The Malaysians are perhaps too ready to take offence at slights or snubs, even when coming from ignorant and obscure publications and people abroad. There was a hullabaloo a few weeks ago when something called Holidays and Customs, which is published in the United States, wrote that Malaysians live in trees — perhaps a reference to the houses on stilts. Sometimes resentment arises from misunderstandings. For instance the Guardian wrote that Malaysia's ruling on tenders to British firms was 'no isolated outburst of post-colonial pique and prejudice'. Presumably what the Guardian meant was that Dr Mahathir was not acting from pique and prejudice but the words could also be taken to mean that Malaysia has acted with pique and prejudice ever since independence, and Dr Mahathir's behaviour was not just an isolated exception. Such misunderstandings are slight compared with the genuine grievance over the university fees.
The first response of an Englishman is: what else would one expect from an English government? It comes naturally to Conservatives, as it did to Labour before them, to save money on people with no votes like Malaysian students and give it to people with votes, like British students, whose grants will shortly be revised to £70 a week.
Again, the Englishman wonders why British universities mean so much to Malaysians, who in fact form 34 per cent of all students from Commonwealth countries or British dependencies — an extraordinary figure when one compares the size of Malaysia with India, the African countries and Canada, Australia and New Zealand, not to mention the neighbouring countries of Singapore and Hong Kong. What is the big attraction of England's sociology — crazed, structuralist English-speaking universities?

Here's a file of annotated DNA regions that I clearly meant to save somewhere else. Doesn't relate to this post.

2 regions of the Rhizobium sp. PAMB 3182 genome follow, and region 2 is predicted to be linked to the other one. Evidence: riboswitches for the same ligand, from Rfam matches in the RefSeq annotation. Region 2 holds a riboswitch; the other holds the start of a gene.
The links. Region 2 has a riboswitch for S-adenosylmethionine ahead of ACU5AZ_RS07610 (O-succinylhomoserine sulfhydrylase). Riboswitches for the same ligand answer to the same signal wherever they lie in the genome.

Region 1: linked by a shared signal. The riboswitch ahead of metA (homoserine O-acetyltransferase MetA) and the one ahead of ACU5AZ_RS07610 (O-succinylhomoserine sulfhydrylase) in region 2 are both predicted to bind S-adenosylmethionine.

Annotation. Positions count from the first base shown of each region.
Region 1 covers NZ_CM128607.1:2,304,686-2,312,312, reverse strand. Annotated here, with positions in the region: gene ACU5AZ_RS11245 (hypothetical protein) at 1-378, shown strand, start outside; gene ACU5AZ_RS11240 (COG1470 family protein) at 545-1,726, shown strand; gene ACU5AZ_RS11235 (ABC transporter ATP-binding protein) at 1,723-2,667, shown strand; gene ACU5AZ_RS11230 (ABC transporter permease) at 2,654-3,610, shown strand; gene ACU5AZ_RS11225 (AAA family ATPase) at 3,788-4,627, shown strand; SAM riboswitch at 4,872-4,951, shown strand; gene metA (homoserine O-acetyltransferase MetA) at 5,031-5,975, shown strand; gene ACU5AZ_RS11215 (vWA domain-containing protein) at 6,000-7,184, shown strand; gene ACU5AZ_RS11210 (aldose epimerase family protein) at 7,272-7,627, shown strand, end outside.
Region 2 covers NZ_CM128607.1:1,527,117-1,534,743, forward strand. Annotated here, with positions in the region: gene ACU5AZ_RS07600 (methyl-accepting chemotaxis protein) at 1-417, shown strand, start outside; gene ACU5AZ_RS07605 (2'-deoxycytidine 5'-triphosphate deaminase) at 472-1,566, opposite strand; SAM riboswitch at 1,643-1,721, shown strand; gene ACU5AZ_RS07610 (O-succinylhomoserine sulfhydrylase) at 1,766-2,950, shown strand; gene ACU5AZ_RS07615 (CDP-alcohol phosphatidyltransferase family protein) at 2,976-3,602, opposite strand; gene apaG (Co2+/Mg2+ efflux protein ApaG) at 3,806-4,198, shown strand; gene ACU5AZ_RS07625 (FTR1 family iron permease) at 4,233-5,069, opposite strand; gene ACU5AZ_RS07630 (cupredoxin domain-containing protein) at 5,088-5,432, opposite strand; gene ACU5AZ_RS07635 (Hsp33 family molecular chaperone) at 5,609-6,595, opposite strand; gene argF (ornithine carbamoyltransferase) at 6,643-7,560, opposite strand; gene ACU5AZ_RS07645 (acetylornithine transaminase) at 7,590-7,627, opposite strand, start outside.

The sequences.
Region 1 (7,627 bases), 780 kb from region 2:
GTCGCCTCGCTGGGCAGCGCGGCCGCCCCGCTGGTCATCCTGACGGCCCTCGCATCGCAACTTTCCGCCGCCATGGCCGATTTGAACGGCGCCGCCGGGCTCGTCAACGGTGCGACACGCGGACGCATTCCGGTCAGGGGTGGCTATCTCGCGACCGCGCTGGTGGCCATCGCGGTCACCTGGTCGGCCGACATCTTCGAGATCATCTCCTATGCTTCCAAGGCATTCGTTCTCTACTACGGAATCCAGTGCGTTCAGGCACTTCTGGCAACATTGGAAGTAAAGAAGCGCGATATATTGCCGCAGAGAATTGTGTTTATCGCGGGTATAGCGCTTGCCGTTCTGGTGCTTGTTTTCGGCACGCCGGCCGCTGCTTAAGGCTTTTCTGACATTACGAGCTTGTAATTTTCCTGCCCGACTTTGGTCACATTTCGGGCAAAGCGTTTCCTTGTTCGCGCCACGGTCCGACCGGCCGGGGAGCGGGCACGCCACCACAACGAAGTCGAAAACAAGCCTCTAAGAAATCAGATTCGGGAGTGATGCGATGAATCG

The answer to that must be sought in Malaysia's politics or racial problem — which is really the same thing. As every schoolboy knows — or did know before Shirley Williams ruined our schools — Malaysia's population consists of just over half Muslim Malays, 35 per cent Chinese and about 10 per cent Indians. The Chinese and Indians were brought in by the British as labourers in the tin mines and rubber plantations, but many of them have now entered the business and professional class. Many of the Chinese are very rich.
The Malaysians have on the whole made a good job of getting along with each other in a racial mix that was not of their choos ing. They have had more success than the British themselves have had in forming a 'multi-racial society'. Political parties divide on racial rather than ideological lines; with the Malays always in power. There was one dreadful outbreak of violence, in 1969, when Malay mobs went on the rampage in Kuala Lumpur and elsewhere, looting Chinese shops and killing more than 200 people.
After the riots the government ruled for two years in a virtual state of emergency; then it launched what it called a New Economic Policy intended in fact to promote Malays in business and the professions to an equality with the Chinese. The Malays were already preponderant in the civil service, the military, the police and of course in politics. The advancement of the Malays in higher educations was central to the New Economic Policy. The five universities or colleges in the country now take from 70 per cent to 95 per cent of their students from Malays; the marking of exams is slanted against those Chinese who have managed to get a university place. The government turned down a plan for a Chinese university.